It cuts both ways. Those batting for both sides struggle against societal and internalized biphobia — stereotypes of promiscuous STD-carrying hypersexuals — as well as worse health. Compared to homosexual Americans, bisexuals are more likely to smoke, less likely to visit a doctor and more likely to be impoverished. Nearly a fifth say they’re in poor or fair health, compared to roughly 10 percent of their gay counterparts. Meanwhile, money and resources tend to go to projects aimed at gays and lesbians, leaving bisexuals marginalized and facing “double discrimination.”

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    Finnish Kid Hacker Wins $10,000 From Facebook

    And they say crime doesn’t pay. A 10-year-old boy named Jani got a hefty payout from the social network after discovering an Instagram hack that enabled him to delete other people’s comments. It’s the latest so-called “bug bounty” — prizes totaling $4.3 million since 2011 that Facebook has awarded to whizzes who find unorthodox ways into their code. And the kid may have more up his sleeve: His dad says Jani and his twin brother are both good at hacking into supposedly secure sites.

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    Addiction Physician Reportedly Made 911 Call for Prince

    There was a doctor in the house. Prince’s staff asked a leading opioid addiction specialist for help with a “grave medical emergency” just a day before the legendary singer died. Dr. Howard Kornfeld couldn’t make the trip to Minnesota, according to his lawyer, and sent his son and colleague, Dr. Andrew Kornfeld, instead. But when the younger physician arrived at Paisley Park, Prince was missing. Kornfeld reportedly called 911 when the body was found. Investigators are still awaiting autopsy results to learn whether the singer died from an overdose.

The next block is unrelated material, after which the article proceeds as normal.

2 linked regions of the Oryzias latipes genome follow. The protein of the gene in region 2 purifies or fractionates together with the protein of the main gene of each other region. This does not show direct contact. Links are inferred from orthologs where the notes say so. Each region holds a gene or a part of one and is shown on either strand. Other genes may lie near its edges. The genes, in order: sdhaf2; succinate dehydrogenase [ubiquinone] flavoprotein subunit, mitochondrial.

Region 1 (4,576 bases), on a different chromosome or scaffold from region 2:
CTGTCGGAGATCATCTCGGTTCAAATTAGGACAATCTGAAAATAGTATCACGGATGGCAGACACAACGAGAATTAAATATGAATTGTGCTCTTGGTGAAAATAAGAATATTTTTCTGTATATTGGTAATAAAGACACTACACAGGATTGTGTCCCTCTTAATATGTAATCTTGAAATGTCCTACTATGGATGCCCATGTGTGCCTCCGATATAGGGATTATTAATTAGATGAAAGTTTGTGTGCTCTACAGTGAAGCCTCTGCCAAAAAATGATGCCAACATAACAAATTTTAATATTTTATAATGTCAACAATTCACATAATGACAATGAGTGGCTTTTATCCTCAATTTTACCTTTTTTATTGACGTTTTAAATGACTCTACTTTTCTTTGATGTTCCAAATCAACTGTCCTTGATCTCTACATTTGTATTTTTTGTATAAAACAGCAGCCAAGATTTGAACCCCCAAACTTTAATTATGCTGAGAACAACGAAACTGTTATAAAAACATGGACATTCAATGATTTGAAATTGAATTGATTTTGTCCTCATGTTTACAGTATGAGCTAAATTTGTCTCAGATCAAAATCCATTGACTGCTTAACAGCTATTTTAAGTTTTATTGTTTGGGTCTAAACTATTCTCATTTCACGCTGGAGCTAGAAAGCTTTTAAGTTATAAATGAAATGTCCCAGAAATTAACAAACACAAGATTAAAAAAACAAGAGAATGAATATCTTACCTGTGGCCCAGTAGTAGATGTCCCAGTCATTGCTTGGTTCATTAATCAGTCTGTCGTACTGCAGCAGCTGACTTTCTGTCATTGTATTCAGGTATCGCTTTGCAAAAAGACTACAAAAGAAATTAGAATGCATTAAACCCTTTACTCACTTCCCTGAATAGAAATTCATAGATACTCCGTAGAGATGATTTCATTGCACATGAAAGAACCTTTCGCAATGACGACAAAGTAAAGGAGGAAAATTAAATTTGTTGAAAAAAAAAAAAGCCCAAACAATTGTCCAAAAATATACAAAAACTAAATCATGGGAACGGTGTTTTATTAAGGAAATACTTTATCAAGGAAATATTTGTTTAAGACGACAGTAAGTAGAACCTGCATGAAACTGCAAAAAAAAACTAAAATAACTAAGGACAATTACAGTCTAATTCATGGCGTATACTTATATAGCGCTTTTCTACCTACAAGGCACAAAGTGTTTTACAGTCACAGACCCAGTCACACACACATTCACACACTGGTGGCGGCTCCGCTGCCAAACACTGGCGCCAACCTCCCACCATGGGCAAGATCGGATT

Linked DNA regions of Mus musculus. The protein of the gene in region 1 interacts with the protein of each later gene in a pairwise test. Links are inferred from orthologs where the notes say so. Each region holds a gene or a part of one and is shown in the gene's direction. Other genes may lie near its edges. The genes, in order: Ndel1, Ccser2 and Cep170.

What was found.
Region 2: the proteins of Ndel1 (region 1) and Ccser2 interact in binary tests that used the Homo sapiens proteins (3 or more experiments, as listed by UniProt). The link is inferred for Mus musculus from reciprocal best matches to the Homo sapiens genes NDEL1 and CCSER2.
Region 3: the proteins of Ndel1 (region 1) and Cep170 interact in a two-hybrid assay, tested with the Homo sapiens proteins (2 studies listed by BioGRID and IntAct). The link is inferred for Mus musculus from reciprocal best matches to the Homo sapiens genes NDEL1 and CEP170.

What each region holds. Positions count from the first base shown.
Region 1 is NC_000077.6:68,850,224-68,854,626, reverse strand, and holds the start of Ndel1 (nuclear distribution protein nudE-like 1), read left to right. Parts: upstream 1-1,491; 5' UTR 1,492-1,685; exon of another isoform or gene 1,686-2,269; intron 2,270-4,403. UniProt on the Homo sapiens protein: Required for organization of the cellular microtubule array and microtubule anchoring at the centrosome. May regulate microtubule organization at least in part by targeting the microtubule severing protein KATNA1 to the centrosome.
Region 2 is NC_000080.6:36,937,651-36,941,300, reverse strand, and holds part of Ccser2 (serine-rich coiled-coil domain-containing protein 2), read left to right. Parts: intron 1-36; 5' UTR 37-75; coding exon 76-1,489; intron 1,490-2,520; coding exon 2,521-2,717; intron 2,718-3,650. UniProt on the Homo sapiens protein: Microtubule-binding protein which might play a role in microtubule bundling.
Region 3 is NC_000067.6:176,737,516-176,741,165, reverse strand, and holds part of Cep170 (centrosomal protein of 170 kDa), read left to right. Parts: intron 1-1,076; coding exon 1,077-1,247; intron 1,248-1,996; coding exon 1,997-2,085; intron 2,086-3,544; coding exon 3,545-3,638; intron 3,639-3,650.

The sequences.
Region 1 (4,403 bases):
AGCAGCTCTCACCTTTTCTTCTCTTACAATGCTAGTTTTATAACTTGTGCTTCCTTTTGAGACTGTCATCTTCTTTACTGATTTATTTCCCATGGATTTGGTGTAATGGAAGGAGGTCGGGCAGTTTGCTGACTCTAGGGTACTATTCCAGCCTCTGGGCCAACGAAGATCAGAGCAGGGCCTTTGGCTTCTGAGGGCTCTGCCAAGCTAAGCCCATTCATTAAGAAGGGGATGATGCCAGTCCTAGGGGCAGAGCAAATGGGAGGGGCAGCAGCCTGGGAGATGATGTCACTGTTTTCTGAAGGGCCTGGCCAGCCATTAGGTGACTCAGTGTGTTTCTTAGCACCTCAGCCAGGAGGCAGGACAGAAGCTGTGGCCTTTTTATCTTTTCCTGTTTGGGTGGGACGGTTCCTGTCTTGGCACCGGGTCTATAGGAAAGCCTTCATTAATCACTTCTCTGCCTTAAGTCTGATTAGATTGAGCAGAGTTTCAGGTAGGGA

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    Johnny Manziel Turns Himself in to Face Assault Charges

    Will he remain a free agent? The troubled QB faces misdemeanor assault charges for allegedly hitting ex-girlfriend Colleen Crowley and dragging her into a car in January. The 2012 Heisman Trophy winner’s criminal case is the most serious in a long list of off-field woes, including his release by the Cleveland Browns, who were fed up with his partying. The former Texas A&M star flashed a grin for his mug shot, posted bond and is due to appear in a Highland Park, Texas, courtroom this morning.